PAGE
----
Bucatini all’amatriciana: at the Heart of Roman Cuisine

My first mouthful of bucatini all’amatriciana was at a small restaurant tucked away on the cobblestone streets of Trastevere. I was exhausted and drenched from the rain when I spotted a trattoria with cheery little lanterns on every table. On that first cold day of autumn the peppery pasta warmed me through. When well-executed it’s the kind of satisfying dish that makes you want seconds, thirds, even fourths. To my mind, there is no better introduction to Roman cuisine.

Bucatini all’amatriciana is an ode to simplicity – rich smoked pork, sweet tomatoes, heat from chili peppers, and the sharp, salty kick of pecorino cheese. Because amatriciana is a classic dish it has a long history and because it is Italian, this history is controversial and hotly disputed. Most but not all agree that “amatriciana” comes from Amatrice, a tiny town in the mountains bordering Abruzzo about 100 miles from Rome. (Some Romans claim that the dish is truly alla matriciana, developed by Romans and that Amatrice has nothing to do with such culinary bliss). Most agree that the dish descends from gricia, a pasta dish made with pepper, cheese, and smoked pork jowl, also known as guanciale.

Bucatini all’amatriciana has a different flavor profile than most Italian pasta. In its purest, most classic form the sauce has only four ingredients: cured pork, tomatoes, cheese, and hot peppers.  Because of the recipe’s poor origins (this was the dish of shepherds, not statesmen), there is traditionally  no onion, no garlic, no herbs. Because of this it tastes wildly different from the familiar Italian-American tomato sauce served with spaghetti and meatballs. The modern Roman version often adds onions, garlic, or a splash of dry white wine. Best of all it comes with bucatini, a kind of pleasantly plumpened up version of spaghetti that has an irresistible spongy surface to soak up the sauce.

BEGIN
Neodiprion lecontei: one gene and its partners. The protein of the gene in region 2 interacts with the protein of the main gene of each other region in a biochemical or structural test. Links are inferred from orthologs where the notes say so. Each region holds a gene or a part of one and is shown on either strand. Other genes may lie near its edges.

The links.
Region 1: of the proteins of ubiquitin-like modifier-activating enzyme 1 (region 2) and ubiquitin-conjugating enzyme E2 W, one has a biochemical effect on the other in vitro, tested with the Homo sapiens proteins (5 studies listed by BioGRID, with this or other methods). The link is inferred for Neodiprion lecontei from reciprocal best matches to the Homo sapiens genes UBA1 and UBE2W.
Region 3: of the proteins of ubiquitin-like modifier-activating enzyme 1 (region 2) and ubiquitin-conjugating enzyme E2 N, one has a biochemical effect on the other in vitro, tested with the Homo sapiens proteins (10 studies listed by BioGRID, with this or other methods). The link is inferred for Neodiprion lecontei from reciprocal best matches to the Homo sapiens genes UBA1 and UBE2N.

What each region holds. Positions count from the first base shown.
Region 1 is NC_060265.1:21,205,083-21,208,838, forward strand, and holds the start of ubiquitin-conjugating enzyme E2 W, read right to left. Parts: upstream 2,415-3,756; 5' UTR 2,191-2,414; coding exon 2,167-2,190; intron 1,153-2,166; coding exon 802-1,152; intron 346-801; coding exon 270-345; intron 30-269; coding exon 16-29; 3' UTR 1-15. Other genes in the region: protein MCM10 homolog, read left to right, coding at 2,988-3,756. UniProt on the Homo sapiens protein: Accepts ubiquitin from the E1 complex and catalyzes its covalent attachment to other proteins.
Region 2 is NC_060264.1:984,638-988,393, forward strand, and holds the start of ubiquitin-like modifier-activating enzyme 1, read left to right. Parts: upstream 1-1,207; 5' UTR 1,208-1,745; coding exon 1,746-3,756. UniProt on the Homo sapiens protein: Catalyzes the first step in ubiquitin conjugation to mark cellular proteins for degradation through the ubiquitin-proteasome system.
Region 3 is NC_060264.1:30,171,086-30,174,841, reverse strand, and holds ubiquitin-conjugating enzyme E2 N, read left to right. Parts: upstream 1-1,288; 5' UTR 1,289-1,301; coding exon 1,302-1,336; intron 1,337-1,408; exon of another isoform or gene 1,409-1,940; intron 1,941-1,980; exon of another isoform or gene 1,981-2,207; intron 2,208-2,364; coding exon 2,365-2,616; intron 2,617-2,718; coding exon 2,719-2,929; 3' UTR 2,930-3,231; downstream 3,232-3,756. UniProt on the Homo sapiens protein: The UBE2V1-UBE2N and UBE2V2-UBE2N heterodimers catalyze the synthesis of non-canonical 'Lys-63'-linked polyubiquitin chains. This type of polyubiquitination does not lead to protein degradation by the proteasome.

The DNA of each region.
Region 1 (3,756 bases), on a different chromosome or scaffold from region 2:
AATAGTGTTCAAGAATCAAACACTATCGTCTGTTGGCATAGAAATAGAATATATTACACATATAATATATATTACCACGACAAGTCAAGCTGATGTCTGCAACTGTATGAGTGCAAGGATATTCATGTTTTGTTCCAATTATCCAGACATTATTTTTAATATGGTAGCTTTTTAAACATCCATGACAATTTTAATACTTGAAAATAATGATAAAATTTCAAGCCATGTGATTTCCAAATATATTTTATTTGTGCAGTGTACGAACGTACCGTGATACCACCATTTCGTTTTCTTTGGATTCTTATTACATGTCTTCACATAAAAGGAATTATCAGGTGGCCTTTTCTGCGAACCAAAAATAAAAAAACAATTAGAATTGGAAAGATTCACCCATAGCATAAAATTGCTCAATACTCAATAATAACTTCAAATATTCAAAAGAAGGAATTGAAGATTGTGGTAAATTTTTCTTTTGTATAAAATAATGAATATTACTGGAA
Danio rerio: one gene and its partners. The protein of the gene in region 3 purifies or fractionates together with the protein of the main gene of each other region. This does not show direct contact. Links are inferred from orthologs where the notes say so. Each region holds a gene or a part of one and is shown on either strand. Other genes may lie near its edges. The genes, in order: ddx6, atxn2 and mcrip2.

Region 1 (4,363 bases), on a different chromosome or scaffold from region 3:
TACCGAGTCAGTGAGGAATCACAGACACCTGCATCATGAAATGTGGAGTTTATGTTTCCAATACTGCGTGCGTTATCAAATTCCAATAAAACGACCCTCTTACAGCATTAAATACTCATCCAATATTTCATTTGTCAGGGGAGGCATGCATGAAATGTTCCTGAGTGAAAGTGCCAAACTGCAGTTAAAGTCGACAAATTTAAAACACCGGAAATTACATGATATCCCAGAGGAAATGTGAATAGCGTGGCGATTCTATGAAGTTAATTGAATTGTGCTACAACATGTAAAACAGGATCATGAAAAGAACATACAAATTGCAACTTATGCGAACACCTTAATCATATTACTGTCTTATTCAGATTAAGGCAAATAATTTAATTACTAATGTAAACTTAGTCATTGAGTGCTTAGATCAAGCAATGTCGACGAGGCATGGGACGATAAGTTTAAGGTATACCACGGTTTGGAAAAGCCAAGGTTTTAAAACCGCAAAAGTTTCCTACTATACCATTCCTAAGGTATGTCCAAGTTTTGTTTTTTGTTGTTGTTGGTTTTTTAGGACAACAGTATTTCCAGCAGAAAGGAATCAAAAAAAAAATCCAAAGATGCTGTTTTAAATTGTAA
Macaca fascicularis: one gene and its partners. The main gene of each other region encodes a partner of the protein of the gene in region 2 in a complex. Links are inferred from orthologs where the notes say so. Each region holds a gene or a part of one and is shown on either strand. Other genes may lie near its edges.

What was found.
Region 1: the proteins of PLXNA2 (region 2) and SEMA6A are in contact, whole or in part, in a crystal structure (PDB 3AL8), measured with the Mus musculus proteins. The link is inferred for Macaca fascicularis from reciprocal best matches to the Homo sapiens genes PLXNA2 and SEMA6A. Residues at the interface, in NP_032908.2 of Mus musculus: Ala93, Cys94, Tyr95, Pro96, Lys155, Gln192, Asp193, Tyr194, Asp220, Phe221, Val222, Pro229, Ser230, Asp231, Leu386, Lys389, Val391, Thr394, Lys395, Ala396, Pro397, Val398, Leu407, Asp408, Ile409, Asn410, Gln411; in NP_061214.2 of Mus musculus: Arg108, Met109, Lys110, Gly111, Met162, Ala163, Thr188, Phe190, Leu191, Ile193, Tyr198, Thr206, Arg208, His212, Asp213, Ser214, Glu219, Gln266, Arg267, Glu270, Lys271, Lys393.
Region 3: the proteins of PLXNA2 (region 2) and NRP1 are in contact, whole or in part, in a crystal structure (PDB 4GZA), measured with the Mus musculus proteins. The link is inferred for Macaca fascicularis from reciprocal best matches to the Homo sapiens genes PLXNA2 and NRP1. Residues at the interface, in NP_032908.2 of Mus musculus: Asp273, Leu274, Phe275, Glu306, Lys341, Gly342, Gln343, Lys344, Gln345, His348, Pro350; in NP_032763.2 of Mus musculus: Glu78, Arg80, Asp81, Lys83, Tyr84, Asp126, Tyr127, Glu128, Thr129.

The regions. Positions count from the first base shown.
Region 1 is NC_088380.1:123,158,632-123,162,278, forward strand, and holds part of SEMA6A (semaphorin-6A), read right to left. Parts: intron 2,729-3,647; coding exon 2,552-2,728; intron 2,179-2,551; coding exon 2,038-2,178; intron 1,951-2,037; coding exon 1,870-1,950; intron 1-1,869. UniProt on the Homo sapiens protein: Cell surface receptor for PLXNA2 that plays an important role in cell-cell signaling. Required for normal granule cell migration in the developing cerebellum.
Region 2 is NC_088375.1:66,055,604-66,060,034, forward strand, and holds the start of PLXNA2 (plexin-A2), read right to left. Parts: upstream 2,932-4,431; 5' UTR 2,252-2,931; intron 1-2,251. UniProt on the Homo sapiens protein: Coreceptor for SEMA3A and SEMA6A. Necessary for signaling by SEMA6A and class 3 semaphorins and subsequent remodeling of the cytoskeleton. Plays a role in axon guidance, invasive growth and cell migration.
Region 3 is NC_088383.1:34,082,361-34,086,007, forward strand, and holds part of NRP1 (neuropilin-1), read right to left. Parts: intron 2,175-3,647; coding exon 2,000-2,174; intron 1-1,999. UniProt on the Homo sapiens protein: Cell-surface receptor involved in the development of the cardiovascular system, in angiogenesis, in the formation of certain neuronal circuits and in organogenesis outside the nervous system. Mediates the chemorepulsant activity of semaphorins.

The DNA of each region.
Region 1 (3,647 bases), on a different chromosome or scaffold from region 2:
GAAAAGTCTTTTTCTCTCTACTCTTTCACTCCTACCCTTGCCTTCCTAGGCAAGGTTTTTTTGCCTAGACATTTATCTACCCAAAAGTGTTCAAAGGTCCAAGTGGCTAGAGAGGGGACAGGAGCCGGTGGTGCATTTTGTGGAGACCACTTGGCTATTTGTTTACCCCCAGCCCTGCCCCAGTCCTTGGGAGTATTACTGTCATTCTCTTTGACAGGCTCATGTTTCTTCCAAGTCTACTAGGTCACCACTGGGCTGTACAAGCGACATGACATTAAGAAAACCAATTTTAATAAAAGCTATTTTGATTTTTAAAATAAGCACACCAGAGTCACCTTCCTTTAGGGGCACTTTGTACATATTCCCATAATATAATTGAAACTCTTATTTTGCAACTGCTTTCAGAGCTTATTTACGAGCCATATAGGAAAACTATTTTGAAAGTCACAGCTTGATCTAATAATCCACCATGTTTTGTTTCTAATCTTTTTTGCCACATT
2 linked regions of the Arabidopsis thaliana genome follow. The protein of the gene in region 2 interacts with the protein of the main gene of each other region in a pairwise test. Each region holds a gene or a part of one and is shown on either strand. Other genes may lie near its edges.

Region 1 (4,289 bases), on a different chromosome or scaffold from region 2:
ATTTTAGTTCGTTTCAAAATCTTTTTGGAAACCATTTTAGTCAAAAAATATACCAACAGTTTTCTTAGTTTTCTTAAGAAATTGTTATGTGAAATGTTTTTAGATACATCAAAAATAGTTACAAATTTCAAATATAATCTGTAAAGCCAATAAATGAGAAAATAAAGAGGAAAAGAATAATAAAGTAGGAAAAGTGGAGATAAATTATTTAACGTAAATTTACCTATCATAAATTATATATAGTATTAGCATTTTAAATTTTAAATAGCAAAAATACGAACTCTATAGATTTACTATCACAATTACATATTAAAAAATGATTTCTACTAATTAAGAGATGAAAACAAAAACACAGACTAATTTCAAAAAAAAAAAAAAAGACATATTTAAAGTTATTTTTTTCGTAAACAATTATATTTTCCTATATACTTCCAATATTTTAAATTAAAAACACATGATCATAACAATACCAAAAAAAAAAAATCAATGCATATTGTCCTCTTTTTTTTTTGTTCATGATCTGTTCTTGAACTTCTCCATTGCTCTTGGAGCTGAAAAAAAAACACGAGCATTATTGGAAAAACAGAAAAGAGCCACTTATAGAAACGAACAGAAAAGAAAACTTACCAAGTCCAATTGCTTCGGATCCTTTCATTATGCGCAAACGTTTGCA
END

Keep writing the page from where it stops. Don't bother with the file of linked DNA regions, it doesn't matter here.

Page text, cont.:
I spent a few weeks playing around with the recipe, throwing in the onion and garlic you see often in the Roman version, substituting pancetta for the classic guanciale. I tried Marcella Hazan‘s version with butter and olive oil but it tasted of northern Italy, not Rome. I tried the recipe from Mario Batali - it was filled with the lively flavors of herbs, carrots and garlic, a scrumptious dish but not the one I was seeking.

In the end I found a recipe summing up the best of amatriciana – simple, just enough contrast between the ingredients to bring out their best. The onion you find in Roman versions is included adding a satisfying textural crunch but the garlic is absent.

Because of amatriciana’s simplicity, making it in Italy is easy. You go to the butcher, ask for un etto (100 grams) of guanciale, buy a few cans of tomatoes and you’re in business. In the States it is a bit more complicated. If you are fortunate enough to live in a large city near a fine Italian or imports grocer, you may be able to find guanciale. It is also available through a number of online vendors, such as AgBASE or Zingerman’s. Cut from the pig’s jowls, guanciale has a high fat content that gives the simple pasta a luxurious depth.

If guanciale is unavailable, pancetta is a fine substitute. However as you can see in the photo above, guanciale (shown bottom) has a significantly higher fat content than pancetta (shown top). If neither guanciale nor pancetta is available in your neighborhood, you can always use a top-quality lean bacon. The ever-knowledgable Patricia Wells suggests blanching bacon for one minute in boiling water to remove some of its smoky flavor. If substituting either pancetta or bacon, I would recommend adding an extra tablespoon of olive oil before sauteeing the onion to compensate for the lower fat content.


  • 8 oz. bucatini or spaghetti
  • 1 T. olive oil
  • 100 g or 3.5 oz. guanciale or pancetta (about ¾ cup diced)
  • 100 g grated pecorino romano (about ½ cup)
  • 1 yellow onion, diced
  • 1 14 oz. can Italian plum tomatoes
  • ½ tsp. hot pepper flakes, or more to taste


1. Place a large pot of water to boil. Put in a small handful of large-grain salt.
2. Dice the guanciale into medium pieces, cubes of about 1/2 inch. Be wary of dicing the meat too small, if so it will be easier to overcook and you’re aiming for tender rather than crispy.